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Anatomy of a Makerspace


March 5, 2020



A space for innovation, creativity and collaborative problem solving

MAKERSPACES HAVE BEEN gaining popularity over the past decade in K–12 schools, libraries and post-secondary institutions. These spaces invite participants to be involved in innovation, ideation, invention and collaboration. One of the greatest strengths of makerspaces is their ability to connect students to the curriculum through authentic hands-on learning experiences. More than just a physical space, a makerspace is a mindset for creativity and problem solving. 

A makerspace does not have to be an entire room filled with thousands of dollars’ worth of equipment. With simple, cost-effective materials, students can be inspired to design, improve and invent.


Here are some ideas of what could be included in a makerspace:

1. Makey Makey

The Makey Makey is an electronic invention kit for all ages that allows users to combine everyday objects with the internet. Using alligator clips attached to any conductive material, users can control their computer’s keyboard with everyday objects.

2. Breakerspace

Most stations in a makerspace encourage the construction of something. The breakerspace station encourages just the opposite. Technology and other classroom or household items are provided for students to disassemble, investigate and rebuild. Local reuse centres are a great source of materials.

3. Robotics

Robots are machines that can do three things: sense, act and think. They can help students gain powerful knowledge in science, technology, engineering, arts and math (STEAM). Instead of having students just use robots, choose robots they can either build themselves or transform with maker materials. Robots are now available that are accessible to students of all ages and abilities, such as Dash and Dot, Kibo, Cublets, K8, Mbot and Lego.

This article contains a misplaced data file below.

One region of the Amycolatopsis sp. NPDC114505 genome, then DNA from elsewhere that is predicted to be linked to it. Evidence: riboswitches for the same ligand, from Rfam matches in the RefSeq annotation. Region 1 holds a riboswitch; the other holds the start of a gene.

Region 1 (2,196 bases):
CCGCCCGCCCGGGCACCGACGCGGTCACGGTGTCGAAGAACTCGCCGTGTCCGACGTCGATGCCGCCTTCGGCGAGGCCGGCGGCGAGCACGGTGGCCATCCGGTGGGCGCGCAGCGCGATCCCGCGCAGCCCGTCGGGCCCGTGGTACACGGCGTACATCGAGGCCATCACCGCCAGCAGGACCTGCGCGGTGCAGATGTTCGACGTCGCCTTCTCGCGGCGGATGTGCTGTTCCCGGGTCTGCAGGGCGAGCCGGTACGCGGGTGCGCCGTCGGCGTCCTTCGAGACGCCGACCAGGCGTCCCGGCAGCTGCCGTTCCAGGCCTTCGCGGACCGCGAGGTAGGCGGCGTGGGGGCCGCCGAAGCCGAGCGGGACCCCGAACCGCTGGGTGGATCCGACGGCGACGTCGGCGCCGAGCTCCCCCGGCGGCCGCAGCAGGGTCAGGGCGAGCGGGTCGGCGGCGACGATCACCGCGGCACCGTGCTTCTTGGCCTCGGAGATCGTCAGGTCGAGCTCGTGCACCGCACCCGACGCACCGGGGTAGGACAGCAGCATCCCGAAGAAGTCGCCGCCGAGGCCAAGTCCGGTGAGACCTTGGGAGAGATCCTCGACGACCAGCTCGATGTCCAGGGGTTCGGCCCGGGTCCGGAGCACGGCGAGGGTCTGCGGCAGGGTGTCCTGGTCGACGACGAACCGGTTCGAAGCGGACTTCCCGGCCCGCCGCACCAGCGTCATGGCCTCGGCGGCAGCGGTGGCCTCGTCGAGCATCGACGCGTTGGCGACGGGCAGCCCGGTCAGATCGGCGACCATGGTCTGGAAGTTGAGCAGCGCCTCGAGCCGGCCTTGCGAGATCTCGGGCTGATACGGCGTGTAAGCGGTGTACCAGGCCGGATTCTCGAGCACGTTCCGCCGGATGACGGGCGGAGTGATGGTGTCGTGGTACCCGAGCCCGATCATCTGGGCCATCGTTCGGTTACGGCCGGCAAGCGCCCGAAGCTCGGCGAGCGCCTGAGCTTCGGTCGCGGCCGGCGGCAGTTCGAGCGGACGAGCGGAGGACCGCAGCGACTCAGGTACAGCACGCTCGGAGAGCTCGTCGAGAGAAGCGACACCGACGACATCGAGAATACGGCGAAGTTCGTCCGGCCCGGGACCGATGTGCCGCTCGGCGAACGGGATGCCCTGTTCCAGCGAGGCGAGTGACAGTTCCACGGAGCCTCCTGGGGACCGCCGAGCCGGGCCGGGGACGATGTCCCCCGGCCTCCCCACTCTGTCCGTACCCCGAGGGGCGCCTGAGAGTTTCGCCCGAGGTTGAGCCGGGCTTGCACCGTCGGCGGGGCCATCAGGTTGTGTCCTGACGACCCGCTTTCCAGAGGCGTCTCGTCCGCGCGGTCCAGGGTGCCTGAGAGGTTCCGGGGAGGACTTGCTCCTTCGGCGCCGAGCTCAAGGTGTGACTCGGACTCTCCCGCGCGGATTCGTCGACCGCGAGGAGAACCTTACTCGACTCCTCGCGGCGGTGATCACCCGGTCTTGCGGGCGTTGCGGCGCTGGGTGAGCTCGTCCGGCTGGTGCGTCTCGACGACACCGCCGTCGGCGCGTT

4. Media creation

Media creation consists of the use of green screen technology, stop-motion animation and digital storytelling apps and programs available for tablets, laptops and desktop computers, and smartphones. These applications are user friendly and enable people of all ages to learn how to use green screen technology, stop- motion animation and digital-storytelling platforms. Teachers can use these apps across the curriculum to engage students and enhance the presentation of student-created projects. This is also a powerful way to document the process of learning and ideation in a makerspace.

5. Coding

Coding, also called computer programming, is a series of instructions to a computer in a specific computer-based language such as Python, HTML, Java, C++ and more. Traditionally, these computer languages were reserved for university-level students and were intensely complicated. But now coding has never been more accessible to students of all ages! Thanks to block-based coding languages, students and teachers can learn to code in a safe and easy environment. There are many free and easy platforms to help you get started, such as Scratch, Google CS First, Kids Code Jeunesse and Canada Learning Code. 

6. Recycled materials

Students use recycled materials to create new inventions. The beauty of this space is that it is nearly free! Students can contribute items from home: boxes, cans, bottles, bags, shop materials, fabric, toothpicks, popsicle sticks—anything! All a teacher needs to provide are a variety of common craft materials: glue, tape, paper, scissors, glitter, cotton balls, pompoms, doilies, paint … whatever you have on hand! 


Information provided by the ATA’s Educational Technology Council and from, created by Alberta teacher Trisha Roffey and used with permission.

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